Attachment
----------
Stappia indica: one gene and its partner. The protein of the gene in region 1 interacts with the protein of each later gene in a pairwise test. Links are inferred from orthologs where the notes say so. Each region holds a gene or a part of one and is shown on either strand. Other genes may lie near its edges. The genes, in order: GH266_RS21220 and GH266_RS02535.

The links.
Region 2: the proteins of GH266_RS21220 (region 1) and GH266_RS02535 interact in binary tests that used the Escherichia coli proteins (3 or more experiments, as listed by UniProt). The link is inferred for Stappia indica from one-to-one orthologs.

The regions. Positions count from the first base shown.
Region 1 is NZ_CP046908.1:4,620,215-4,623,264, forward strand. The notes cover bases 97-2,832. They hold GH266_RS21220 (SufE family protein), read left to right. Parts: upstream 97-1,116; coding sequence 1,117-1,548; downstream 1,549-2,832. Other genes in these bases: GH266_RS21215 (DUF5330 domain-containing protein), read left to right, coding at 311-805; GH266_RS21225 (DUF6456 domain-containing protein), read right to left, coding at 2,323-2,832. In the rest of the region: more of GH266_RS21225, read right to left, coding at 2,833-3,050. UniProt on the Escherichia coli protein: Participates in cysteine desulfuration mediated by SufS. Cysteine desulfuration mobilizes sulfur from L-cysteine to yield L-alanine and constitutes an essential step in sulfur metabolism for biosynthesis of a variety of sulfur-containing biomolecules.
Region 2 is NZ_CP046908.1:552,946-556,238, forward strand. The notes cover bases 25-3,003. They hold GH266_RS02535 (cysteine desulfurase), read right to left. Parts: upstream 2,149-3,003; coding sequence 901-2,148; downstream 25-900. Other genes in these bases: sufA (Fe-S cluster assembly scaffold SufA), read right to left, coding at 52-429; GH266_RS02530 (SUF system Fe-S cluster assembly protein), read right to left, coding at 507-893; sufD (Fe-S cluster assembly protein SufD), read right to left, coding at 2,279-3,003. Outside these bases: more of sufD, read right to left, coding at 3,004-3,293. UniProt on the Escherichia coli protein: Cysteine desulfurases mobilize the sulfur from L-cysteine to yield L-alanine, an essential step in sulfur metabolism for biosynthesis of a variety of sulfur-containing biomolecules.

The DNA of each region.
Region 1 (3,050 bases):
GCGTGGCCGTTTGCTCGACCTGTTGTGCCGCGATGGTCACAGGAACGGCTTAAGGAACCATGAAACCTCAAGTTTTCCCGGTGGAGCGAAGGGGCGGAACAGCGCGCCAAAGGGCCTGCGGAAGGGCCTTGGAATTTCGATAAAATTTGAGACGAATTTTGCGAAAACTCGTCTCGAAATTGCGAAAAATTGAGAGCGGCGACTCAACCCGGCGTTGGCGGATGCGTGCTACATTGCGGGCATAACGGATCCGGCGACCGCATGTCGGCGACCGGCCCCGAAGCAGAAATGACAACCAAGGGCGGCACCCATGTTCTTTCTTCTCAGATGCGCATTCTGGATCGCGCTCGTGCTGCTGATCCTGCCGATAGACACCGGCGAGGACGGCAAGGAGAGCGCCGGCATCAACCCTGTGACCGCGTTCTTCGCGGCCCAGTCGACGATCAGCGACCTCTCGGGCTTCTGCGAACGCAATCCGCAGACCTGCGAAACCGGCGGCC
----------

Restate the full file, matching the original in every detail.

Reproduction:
Stappia indica: one gene and its partner. The protein of the gene in region 1 interacts with the protein of each later gene in a pairwise test. Links are inferred from orthologs where the notes say so. Each region holds a gene or a part of one and is shown on either strand. Other genes may lie near its edges. The genes, in order: GH266_RS21220 and GH266_RS02535.

The links.
Region 2: the proteins of GH266_RS21220 (region 1) and GH266_RS02535 interact in binary tests that used the Escherichia coli proteins (3 or more experiments, as listed by UniProt). The link is inferred for Stappia indica from one-to-one orthologs.

The regions. Positions count from the first base shown.
Region 1 is NZ_CP046908.1:4,620,215-4,623,264, forward strand. The notes cover bases 97-2,832. They hold GH266_RS21220 (SufE family protein), read left to right. Parts: upstream 97-1,116; coding sequence 1,117-1,548; downstream 1,549-2,832. Other genes in these bases: GH266_RS21215 (DUF5330 domain-containing protein), read left to right, coding at 311-805; GH266_RS21225 (DUF6456 domain-containing protein), read right to left, coding at 2,323-2,832. In the rest of the region: more of GH266_RS21225, read right to left, coding at 2,833-3,050. UniProt on the Escherichia coli protein: Participates in cysteine desulfuration mediated by SufS. Cysteine desulfuration mobilizes sulfur from L-cysteine to yield L-alanine and constitutes an essential step in sulfur metabolism for biosynthesis of a variety of sulfur-containing biomolecules.
Region 2 is NZ_CP046908.1:552,946-556,238, forward strand. The notes cover bases 25-3,003. They hold GH266_RS02535 (cysteine desulfurase), read right to left. Parts: upstream 2,149-3,003; coding sequence 901-2,148; downstream 25-900. Other genes in these bases: sufA (Fe-S cluster assembly scaffold SufA), read right to left, coding at 52-429; GH266_RS02530 (SUF system Fe-S cluster assembly protein), read right to left, coding at 507-893; sufD (Fe-S cluster assembly protein SufD), read right to left, coding at 2,279-3,003. Outside these bases: more of sufD, read right to left, coding at 3,004-3,293. UniProt on the Escherichia coli protein: Cysteine desulfurases mobilize the sulfur from L-cysteine to yield L-alanine, an essential step in sulfur metabolism for biosynthesis of a variety of sulfur-containing biomolecules.

The DNA of each region.
Region 1 (3,050 bases):
GCGTGGCCGTTTGCTCGACCTGTTGTGCCGCGATGGTCACAGGAACGGCTTAAGGAACCATGAAACCTCAAGTTTTCCCGGTGGAGCGAAGGGGCGGAACAGCGCGCCAAAGGGCCTGCGGAAGGGCCTTGGAATTTCGATAAAATTTGAGACGAATTTTGCGAAAACTCGTCTCGAAATTGCGAAAAATTGAGAGCGGCGACTCAACCCGGCGTTGGCGGATGCGTGCTACATTGCGGGCATAACGGATCCGGCGACCGCATGTCGGCGACCGGCCCCGAAGCAGAAATGACAACCAAGGGCGGCACCCATGTTCTTTCTTCTCAGATGCGCATTCTGGATCGCGCTCGTGCTGCTGATCCTGCCGATAGACACCGGCGAGGACGGCAAGGAGAGCGCCGGCATCAACCCTGTGACCGCGTTCTTCGCGGCCCAGTCGACGATCAGCGACCTCTCGGGCTTCTGCGAACGCAATCCGCAGACCTGCGAAACCGGCGGCC